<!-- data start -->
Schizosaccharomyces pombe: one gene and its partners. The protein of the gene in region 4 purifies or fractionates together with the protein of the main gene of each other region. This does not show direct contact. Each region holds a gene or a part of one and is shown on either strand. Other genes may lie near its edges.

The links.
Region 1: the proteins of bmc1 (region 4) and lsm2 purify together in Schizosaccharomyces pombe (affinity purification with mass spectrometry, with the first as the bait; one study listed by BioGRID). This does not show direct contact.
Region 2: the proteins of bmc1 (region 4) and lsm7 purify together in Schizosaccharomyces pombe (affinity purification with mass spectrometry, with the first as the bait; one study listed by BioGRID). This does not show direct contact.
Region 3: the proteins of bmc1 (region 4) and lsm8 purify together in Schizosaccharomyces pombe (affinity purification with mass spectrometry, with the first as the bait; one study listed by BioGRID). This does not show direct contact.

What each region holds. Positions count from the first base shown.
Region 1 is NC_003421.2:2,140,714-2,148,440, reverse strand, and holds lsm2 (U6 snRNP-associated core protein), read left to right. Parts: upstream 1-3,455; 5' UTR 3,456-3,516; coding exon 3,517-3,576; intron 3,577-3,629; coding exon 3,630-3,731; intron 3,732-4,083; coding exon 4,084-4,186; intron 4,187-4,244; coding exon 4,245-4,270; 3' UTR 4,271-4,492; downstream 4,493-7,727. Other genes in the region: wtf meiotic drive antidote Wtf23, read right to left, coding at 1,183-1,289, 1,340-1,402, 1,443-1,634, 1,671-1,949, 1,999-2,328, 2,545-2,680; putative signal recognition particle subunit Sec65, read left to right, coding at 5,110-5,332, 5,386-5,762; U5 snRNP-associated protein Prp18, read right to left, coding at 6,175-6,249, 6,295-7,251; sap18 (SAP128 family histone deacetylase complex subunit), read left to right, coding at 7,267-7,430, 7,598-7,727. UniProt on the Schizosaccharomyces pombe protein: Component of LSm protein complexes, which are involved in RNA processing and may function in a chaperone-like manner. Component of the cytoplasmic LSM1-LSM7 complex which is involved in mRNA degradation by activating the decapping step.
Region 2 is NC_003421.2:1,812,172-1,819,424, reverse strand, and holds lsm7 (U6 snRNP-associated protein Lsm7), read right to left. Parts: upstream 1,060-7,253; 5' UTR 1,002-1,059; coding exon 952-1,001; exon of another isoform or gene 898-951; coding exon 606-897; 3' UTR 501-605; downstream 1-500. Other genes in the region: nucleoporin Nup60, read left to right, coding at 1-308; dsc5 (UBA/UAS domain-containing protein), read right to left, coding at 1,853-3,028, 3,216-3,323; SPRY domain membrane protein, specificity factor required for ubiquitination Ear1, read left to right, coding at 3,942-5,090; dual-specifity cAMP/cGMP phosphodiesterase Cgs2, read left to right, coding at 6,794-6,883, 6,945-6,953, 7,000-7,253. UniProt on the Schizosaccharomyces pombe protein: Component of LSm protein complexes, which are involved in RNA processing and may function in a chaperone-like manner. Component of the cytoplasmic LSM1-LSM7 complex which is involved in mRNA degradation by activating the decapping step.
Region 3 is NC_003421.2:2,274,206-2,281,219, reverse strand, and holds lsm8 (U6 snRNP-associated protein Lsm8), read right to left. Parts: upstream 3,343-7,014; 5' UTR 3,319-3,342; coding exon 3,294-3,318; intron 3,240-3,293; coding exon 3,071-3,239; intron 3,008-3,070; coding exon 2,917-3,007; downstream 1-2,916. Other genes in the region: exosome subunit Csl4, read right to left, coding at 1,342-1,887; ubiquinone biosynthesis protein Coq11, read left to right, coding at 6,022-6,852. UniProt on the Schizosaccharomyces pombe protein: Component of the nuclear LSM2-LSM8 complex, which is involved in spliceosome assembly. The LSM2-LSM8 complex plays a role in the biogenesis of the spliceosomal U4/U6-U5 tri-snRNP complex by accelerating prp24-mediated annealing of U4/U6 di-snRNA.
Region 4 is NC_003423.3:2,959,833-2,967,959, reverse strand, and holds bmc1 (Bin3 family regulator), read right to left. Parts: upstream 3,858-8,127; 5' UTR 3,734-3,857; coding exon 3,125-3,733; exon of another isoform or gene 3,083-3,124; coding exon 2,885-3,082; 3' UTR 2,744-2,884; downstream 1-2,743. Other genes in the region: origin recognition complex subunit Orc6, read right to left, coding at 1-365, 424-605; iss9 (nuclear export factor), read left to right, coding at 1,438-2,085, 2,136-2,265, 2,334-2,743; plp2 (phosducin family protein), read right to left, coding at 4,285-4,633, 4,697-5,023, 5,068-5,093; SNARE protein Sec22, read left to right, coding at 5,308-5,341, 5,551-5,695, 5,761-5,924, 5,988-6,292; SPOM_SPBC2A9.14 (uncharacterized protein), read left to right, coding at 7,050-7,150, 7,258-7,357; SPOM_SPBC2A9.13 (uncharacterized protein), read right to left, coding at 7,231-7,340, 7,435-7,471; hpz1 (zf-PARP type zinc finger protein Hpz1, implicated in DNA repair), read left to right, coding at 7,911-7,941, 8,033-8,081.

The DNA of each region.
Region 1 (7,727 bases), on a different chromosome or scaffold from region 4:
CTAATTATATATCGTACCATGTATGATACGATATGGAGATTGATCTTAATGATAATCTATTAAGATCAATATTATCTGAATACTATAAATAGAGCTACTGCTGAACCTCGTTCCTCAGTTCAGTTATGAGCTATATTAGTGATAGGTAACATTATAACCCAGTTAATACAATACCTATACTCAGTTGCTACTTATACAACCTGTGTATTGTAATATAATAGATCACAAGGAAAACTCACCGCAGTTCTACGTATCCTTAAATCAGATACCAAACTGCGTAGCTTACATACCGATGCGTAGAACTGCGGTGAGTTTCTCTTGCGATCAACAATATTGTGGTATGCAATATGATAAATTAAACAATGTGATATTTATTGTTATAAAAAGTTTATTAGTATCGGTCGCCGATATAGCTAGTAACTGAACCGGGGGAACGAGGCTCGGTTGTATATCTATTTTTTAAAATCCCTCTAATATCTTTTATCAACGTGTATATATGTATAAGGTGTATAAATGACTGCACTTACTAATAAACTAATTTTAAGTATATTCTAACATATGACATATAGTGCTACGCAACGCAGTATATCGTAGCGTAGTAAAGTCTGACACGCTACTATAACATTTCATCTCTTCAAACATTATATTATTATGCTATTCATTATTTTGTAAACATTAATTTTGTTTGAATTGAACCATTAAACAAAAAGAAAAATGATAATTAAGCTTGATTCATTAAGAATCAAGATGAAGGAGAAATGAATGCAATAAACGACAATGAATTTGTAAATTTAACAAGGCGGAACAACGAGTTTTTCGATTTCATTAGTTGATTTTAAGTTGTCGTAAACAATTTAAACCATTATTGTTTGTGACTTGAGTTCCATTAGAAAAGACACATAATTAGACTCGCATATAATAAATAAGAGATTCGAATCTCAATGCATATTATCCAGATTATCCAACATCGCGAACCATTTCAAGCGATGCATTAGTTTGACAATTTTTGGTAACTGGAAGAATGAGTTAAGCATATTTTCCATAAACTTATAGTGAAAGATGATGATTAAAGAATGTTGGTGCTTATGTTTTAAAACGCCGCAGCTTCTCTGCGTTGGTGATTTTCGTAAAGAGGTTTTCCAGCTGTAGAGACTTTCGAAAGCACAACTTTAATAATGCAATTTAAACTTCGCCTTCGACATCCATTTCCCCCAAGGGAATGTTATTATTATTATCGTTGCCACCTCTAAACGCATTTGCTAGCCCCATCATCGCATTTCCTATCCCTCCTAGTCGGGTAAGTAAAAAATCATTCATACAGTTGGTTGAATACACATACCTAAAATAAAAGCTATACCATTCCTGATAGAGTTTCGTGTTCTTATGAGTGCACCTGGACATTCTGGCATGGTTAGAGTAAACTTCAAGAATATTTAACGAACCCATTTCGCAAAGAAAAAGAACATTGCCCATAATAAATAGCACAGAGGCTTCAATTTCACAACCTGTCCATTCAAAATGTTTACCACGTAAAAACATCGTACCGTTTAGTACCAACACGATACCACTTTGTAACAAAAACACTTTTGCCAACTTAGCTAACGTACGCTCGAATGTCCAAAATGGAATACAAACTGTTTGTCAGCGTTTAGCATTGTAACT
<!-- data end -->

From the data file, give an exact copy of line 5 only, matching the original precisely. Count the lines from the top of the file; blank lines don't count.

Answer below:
Region 3: the proteins of bmc1 (region 4) and lsm8 purify together in Schizosaccharomyces pombe (affinity purification with mass spectrometry, with the first as the bait; one study listed by BioGRID). This does not show direct contact.